Some key points:
None of the suggestions should be new to you. If you find you can’t answer any of them, be sure to do additional research prior to the interview. Then, think through the logical follow-up questions. For example, with the question of why you want to work in the industry, think of specific examples of projects or challenges related to the industry. For PR, feel free to talk about the time you helped a campus group get press coverage for their event. Know the challenges facing the industry and be prepared to ask your interviewer about how the firm you are interviewing with views those challenges. You can ask follow-up questions, too!
Be ready to give examples of how you worked with your previous boss and what kind of management style works best for you. You shouldn’t come out and say, “I like to be left alone to do what I want and hate micro-mangers,” that may be true, but it isn’t the impression you want to leave the interviewer with. Instead try, “I like working with deadlines that give me the opportunity to be creative in reaching specific goals.”
What was the hardest interview question you’ve ever had to answer?
In our overly friendly and casual era, filled with too much personal information, when did simply being polite make you strange?
Yesterday, I tried to give up my chair at a table to someone who had a plate full of food (I was finished eating) and my fellow diners thought this was strange. I thought it was polite. I know how difficult it is to eat standing up, especially knife and fork required conference food. I knew if it was me, I would end up wearing more than half of what was on my plate if I had not eaten at the table.
This encounter got me thinking, I say please and thank you and may I, regularly. Only recently did I notice that these civilities make some people look at me strangely. Someone even commented that I would grow tired of using these civilities. I doubt that will happen. After 27 years, I still wave at everyone I pass, ask, “how are you,” and truly wait for the answer. If this makes me strange, I intend to keep being strange.
Some people show appreciation with food at work. Birthdays, promotions, new hires and any other mile stone can easily be celebrated with a cake.
But not everyone can enjoy the food part of the festivities. A co-worker might be diabetic or allergic to an ingredient. Another might be trying hard to lose weight and the temptation is too much to even be in the same room as a cake.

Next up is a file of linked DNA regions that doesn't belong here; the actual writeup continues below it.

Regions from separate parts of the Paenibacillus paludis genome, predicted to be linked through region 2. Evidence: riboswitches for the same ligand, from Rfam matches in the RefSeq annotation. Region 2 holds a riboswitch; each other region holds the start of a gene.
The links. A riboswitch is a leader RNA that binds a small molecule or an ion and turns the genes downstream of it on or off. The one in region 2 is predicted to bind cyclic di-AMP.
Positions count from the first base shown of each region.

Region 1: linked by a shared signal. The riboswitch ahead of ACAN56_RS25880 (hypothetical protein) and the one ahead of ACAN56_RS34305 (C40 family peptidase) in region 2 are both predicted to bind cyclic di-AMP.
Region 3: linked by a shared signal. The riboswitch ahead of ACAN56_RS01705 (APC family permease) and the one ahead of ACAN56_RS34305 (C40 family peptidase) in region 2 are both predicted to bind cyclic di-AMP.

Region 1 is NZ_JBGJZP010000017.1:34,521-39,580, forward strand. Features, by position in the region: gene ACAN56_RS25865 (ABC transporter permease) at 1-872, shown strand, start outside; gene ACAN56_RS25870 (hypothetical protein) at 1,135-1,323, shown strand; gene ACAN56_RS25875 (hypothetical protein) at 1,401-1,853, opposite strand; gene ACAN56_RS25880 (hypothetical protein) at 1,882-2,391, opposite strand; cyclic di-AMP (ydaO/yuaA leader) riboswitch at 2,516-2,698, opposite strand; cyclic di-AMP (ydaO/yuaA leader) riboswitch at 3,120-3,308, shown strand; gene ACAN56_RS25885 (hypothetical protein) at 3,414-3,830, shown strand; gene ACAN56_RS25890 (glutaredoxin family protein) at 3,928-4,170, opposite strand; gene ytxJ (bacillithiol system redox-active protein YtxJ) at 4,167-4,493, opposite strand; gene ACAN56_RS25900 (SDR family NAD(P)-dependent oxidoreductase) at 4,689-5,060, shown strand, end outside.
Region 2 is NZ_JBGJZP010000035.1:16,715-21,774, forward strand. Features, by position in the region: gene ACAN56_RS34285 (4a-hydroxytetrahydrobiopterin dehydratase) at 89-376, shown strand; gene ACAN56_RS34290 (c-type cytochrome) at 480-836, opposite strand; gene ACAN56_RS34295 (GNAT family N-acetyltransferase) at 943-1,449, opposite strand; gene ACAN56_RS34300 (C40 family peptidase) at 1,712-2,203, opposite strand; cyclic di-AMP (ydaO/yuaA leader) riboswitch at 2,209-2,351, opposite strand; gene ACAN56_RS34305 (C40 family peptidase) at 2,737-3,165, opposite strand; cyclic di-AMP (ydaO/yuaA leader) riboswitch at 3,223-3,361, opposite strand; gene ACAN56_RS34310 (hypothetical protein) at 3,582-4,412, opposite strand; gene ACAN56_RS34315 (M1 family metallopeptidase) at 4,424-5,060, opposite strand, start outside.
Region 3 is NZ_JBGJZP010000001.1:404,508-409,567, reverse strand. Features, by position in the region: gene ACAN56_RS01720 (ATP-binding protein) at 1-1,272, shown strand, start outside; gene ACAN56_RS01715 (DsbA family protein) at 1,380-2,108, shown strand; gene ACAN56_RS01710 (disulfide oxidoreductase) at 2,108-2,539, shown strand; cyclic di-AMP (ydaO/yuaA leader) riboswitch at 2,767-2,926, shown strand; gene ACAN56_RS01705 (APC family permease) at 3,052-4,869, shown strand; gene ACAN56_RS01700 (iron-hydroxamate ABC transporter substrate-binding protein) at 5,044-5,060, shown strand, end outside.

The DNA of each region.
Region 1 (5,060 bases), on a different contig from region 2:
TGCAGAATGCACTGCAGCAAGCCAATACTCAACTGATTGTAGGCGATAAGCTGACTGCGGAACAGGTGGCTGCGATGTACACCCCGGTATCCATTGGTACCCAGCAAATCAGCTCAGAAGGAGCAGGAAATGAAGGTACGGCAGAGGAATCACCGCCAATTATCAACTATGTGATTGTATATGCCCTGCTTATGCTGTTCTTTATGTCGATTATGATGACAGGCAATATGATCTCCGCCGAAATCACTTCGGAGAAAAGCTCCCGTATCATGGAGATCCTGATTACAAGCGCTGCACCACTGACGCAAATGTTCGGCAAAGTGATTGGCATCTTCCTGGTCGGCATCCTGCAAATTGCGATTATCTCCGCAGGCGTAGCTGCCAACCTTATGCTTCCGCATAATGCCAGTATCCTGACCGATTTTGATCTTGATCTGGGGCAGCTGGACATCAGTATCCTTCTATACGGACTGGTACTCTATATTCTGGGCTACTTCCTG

This is where politely learning to refuse the offered food comes in handy. You don’t want to offend the person who thoughtfully brought in the cake or other item, but you don’t want to be wasteful either.
The easiest solution is to bring a dish to share that you know you can and want to eat. If the party is a surprise or you just don’t feel comfortable not partaking in the cake, get a small piece and carry it around with you. Feel free to stick your fork in and mash it up a little.
There is nothing wrong with saying you are full or have had enough. Find a solution that works for you and stick with it. Your co-worker will understand in the long run.
In an office environment and general business, you are bound to meet new people in various situations. You may have people walk into your office while you’re sitting at your desk, you may be the one walking into someone’s office while they are sitting. No matter the scenario, it is always best to stand, introduce yourself and shake their hand.
As a new employee, it is easy to remember this form of politeness, as you’re likely the one to be walking around meeting people. However, you should remember to stand when you meet any new person, especially in a business situation.
Some etiquette experts believe women don’t have to stand when they meet someone or when someone new walks into the room. I disagree. Standing, even if you are short, keeps everyone on the same in the same plane and at eye level. Not to mention, standing keeps you from subconsciously acting like a member of the royal family with servants to kiss your hand.
Most of us have desk jobs. We sit for at least eight hours a day. Personally, I noticed a difference in my health and happiness when I went from carefree college student to desk dweller. No more walking to and from class. No more general running around. I had no idea how much that change in activity was going to affect me.
The first step in any process is to acknowledge there needs to be a change. I once worked at a great location that had a locker room complete with shower. That allowed me to run a few miles over lunch and not be too gross to sit next to for the next four hours.
That kind of set up is an anomaly. Sure there are a few places where there’s a gym on site or where one is within super close distance to he office, but that really isn’t feasible for me. I can’t get there, work out, shower and get back in only 60 minutes.
My solution was to make working out after work a priority. It’s made a difference, but there’s still that antsy feeling I get when I sit too long typing away at a computer. We had a walking group for about a week, until the timing didn’t work with everyone’s schedule. I realized it is entirely up to me to try to be active (without sweating) at work.
I brought in a swiss ball. I’ve brought in hand weights and bands. I intend to spend my two allotted 15 minute breaks lifting weights. I hope this helps that antsy feeling. I’ve heard it can also help with concentration and can wake you up more than a cup of coffee.